“The emerging and blossoming of understanding, love, and intelligence has nothing to do with any tradition—no matter how ancient or impressive—it has nothing to do with time. It happens completely on its own when a human being questions, wonders, listens and looks without getting stuck in fear. When self-concern is quiet, in abeyance, heaven and earth are open.” ~ Toni Packer
“You write in order to change the world, knowing perfectly well that you probably can’t, but also knowing that literature is indispensable to the world. The world changes according to the way people see it, and if you alter, even but a millimeter, the way people look at reality, then you can change it.” ~ James Baldwin
Why do we tend to let ourselves do only the things we think we’re good at, trained at, educated in, experienced with, experts at?
How do we do let go of this constraint? Why don’t we do it more often? And what happens when we do?
Which is to say: Don’t restrict yourself to doing only what you’re good at. Try doing something you yearn to do. Something that excites you. Something you may think you’re not good at but you’ve always wanted to try.
“If you think you are too small to make a difference, just think of sleeping with a mosquito in the room.” ~ Tenzin Gyatzo, 14th Dalai Lama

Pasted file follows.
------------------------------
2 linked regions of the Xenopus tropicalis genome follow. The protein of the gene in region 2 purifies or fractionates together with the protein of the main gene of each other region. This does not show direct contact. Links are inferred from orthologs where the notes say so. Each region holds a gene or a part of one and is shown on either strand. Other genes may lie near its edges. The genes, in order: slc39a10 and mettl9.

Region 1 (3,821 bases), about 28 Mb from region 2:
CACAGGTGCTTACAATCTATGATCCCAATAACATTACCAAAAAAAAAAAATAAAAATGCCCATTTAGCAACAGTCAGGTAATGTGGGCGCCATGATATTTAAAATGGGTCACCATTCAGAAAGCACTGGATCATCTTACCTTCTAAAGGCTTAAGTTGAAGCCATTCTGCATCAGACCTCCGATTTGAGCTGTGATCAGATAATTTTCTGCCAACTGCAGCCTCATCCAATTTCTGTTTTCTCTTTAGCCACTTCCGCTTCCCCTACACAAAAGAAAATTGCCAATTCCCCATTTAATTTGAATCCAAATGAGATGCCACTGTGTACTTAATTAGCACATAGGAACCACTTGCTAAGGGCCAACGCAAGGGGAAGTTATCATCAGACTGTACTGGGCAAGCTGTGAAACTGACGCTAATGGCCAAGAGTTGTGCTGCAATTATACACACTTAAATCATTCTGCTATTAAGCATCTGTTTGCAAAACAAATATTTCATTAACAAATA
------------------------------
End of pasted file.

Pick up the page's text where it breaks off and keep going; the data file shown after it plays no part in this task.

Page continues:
Also, from @SwissMiss: The ‘3.5% rule’: How a small minority can change the world: Erica Chenoweth, a political scientist at Harvard University, confirms that civil disobedience is not only the moral choice; it is also the most powerful way of shaping world politics – by a long way.
“When people talk, listen completely. Don’t be thinking what you’re going to say. Most people never listen. Nor do they observe. You should be able to go into a room and when you come out, know everything that you saw there and not only that. If that room gave you any feeling you should know exactly what it was that gave you that feeling. Try that for practice.” ~ Ernest Hemingway
“There is no time left for anything but to make peacework a dimension of our every waking activity.” ~ Elise Boulding
“War will stop when we no longer praise it, or give it any attention at all. Peace will come wherever it is sincerely invited. Love will overflow every sanctuary given it. Truth will grow where the fertilizer that nourished it is also truth. Faith will be its own reward.” ~ Alice Walker
I love my daily nonviolence quotations I get in my inbox from Pace e Bene.
“(Nonviolence) has been marginalized because it is one of the rare truly revolutionary ideas, an idea that seeks to completely change the nature of society, a threat to the established order. And it has always been treated as something profoundly dangerous.” ~ Mark Kurlansky, Nonviolence
I stopped by the International Friendship Park but no one was there. The park, ironically, is just over the border fence with Mexico in Imperial Beach, San Diego, California. Just over the fence, which most could easily swim around, is the Monumental Plaza de Toros de Tijuana, or the Bullring by the Sea. According to their website Access to Friendship Park within the US federal patrol zone is available weekly on Saturdays and Sundays from 10 am to 2 pm. The US side is supervised by Border Patrol agents and visitors should be prepared to show ID! (Sounds friendly! And internationally so!) Continue reading “Let’s go for a swim”
You can find me where we walked,